Mobile apps are perhaps the best way to protect your personal information, including payment credentials such as your bank account information. Once you’ve created a profile on the app of your choice, ensure that you sign out of the app once you’ve finished shopping, and that you enable two-factor authentication, for both the app and in-app transactions.

On top of this, when looking for a specific app to download, make sure that you only download these apps from trusted platforms such as Apple App Store, Google Play Store, Android Market, or Amazon App Store.

Something else you can do before hitting download is to read any reviews about the app, to ensure the authentication thereof, and to see whether this app is compatible with your device.

Only use secure internet connections

The wifi you have at home is perhaps the best and most secure option for online browsing. Although many restaurants, cafes and shopping malls now provide complimentary wifi, some statistics have shown that public wifi is often fraught with bad actors and malicious activity.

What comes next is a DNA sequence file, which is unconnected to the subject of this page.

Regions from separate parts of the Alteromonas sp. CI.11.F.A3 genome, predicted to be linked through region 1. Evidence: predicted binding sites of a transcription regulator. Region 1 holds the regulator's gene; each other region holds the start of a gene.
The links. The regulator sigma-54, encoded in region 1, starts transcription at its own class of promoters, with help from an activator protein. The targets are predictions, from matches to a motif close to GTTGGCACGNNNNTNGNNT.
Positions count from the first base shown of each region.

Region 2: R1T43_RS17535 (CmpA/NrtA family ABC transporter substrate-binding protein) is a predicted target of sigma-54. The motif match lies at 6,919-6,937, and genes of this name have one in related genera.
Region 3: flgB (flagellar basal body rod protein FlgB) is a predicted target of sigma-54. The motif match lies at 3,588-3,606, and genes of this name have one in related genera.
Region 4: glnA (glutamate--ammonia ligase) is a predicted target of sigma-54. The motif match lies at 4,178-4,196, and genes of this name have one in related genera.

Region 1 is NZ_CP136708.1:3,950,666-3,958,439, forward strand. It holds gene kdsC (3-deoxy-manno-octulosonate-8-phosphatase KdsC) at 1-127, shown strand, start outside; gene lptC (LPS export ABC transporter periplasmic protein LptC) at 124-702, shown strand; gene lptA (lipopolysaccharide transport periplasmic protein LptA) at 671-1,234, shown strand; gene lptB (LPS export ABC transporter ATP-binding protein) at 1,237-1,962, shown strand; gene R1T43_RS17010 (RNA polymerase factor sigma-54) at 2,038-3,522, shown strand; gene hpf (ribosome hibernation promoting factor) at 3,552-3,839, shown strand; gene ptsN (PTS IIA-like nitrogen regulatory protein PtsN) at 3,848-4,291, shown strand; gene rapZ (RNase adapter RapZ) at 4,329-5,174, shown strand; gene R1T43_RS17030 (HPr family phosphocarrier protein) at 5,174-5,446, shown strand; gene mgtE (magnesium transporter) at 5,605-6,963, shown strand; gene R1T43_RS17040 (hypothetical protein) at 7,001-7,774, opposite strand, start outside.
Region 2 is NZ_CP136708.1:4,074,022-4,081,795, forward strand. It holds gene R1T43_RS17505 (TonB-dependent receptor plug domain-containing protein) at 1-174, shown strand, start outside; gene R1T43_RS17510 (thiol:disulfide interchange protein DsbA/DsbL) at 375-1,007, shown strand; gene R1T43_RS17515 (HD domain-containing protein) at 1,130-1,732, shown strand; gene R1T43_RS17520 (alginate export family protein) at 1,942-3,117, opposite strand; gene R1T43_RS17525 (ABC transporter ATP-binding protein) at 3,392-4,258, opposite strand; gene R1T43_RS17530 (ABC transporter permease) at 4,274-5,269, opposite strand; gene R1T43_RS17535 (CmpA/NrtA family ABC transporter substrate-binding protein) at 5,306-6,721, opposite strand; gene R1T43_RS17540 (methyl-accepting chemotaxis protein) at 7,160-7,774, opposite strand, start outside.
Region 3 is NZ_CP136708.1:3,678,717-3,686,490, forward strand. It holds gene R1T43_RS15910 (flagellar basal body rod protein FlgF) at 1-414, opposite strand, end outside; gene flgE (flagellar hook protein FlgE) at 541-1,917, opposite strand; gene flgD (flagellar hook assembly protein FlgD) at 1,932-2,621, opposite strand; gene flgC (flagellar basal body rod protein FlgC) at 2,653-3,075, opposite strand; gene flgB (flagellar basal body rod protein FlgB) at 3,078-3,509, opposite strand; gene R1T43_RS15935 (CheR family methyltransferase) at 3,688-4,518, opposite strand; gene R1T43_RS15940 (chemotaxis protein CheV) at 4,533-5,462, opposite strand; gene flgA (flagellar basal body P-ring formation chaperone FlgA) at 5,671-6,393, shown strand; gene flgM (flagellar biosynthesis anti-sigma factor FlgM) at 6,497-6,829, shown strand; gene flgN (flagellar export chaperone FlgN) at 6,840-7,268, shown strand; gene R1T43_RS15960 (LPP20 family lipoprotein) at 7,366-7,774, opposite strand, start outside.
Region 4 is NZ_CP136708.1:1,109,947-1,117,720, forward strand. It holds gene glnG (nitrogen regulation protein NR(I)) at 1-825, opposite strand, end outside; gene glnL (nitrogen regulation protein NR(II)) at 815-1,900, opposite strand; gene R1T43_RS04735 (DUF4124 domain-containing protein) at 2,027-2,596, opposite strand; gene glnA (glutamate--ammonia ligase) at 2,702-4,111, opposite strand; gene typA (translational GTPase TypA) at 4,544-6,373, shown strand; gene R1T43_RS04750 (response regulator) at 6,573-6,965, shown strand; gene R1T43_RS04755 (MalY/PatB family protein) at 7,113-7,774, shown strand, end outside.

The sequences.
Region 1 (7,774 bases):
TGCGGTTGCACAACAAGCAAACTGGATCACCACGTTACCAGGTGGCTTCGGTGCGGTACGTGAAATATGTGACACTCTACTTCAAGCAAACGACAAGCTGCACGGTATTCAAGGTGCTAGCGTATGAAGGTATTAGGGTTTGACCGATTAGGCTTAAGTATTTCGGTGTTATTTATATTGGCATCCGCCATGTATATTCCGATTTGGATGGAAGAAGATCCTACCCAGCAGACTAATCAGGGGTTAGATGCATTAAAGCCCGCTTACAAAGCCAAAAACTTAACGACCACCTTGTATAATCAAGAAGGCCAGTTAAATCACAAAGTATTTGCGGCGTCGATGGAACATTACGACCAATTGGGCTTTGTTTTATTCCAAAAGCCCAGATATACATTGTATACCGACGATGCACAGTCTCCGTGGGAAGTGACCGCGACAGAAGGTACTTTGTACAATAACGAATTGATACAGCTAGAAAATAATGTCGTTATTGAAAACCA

Your home wifi should have a secure connection and a secure password, either set up by your internet provider or yourself. If you’re not sure, you can contact your internet provider to assist you with creating a more secure password, just remember to write this information down somewhere.

Once you’re out of the house, make sure that your wifi connection is disabled, so that you don’t automatically connect to any public wifi connections. You can switch your device to mobile data mode, which would enable you to connect to a nearby cell tower instead. You can do this for both your mobile device and computer.

Familiarize yourself with apps and browser settings

The most practical way to protect yourself online is to familiarize yourself with various apps and browsing settings. Take the time you need to get used to the different settings and how each app may use a different interface.

You can always ask someone with more experience to help you set up your profile, show you how to create a strong password, enable two-way authentication, or simply show you the ropes of everything.